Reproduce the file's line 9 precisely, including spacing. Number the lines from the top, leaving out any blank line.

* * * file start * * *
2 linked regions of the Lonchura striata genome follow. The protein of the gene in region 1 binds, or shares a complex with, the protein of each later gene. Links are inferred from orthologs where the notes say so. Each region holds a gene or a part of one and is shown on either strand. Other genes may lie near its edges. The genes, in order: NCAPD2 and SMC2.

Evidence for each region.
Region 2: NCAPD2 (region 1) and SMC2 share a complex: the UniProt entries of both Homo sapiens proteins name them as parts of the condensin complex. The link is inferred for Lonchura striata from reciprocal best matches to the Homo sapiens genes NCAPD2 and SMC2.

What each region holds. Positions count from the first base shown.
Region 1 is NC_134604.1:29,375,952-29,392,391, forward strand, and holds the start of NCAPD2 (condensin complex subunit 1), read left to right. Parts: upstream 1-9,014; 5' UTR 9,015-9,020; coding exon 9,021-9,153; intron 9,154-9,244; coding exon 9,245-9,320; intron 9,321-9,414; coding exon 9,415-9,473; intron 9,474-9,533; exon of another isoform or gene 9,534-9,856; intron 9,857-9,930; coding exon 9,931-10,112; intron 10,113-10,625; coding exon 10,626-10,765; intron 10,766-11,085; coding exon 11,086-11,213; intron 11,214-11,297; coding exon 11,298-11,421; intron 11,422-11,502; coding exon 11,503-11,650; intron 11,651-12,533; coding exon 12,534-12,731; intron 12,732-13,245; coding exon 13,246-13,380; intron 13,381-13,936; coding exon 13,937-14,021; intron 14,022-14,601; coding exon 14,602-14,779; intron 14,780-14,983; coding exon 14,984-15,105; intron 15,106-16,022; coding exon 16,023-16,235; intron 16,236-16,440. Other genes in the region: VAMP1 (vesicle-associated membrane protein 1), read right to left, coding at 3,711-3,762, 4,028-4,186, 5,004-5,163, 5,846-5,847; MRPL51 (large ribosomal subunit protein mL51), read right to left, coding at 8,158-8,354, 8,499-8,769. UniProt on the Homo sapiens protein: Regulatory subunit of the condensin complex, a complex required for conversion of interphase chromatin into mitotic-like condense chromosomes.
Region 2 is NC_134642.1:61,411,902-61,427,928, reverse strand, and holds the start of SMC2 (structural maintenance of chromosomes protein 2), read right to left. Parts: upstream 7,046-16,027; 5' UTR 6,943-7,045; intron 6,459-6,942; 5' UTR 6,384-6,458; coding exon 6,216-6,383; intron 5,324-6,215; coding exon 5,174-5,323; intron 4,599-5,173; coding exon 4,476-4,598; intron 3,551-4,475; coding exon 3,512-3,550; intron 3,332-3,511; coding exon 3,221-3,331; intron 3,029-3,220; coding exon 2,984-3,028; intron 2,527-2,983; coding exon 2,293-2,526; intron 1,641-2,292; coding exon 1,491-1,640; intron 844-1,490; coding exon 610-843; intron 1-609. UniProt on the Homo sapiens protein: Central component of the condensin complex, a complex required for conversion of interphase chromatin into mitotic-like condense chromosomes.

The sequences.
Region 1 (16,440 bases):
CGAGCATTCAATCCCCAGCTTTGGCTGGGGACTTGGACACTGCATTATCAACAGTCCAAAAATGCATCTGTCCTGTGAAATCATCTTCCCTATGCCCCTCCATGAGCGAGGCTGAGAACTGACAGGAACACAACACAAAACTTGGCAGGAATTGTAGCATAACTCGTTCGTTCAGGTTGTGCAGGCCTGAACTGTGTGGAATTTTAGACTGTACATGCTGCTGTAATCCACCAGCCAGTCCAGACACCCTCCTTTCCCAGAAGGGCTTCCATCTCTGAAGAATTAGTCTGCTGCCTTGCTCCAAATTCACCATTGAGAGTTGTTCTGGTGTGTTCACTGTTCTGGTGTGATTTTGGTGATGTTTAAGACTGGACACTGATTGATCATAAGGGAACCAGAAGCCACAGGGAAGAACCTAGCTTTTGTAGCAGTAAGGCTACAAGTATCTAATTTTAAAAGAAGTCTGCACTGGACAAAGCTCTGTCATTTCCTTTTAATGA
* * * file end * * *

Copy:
CGAGCATTCAATCCCCAGCTTTGGCTGGGGACTTGGACACTGCATTATCAACAGTCCAAAAATGCATCTGTCCTGTGAAATCATCTTCCCTATGCCCCTCCATGAGCGAGGCTGAGAACTGACAGGAACACAACACAAAACTTGGCAGGAATTGTAGCATAACTCGTTCGTTCAGGTTGTGCAGGCCTGAACTGTGTGGAATTTTAGACTGTACATGCTGCTGTAATCCACCAGCCAGTCCAGACACCCTCCTTTCCCAGAAGGGCTTCCATCTCTGAAGAATTAGTCTGCTGCCTTGCTCCAAATTCACCATTGAGAGTTGTTCTGGTGTGTTCACTGTTCTGGTGTGATTTTGGTGATGTTTAAGACTGGACACTGATTGATCATAAGGGAACCAGAAGCCACAGGGAAGAACCTAGCTTTTGTAGCAGTAAGGCTACAAGTATCTAATTTTAAAAGAAGTCTGCACTGGACAAAGCTCTGTCATTTCCTTTTAATGA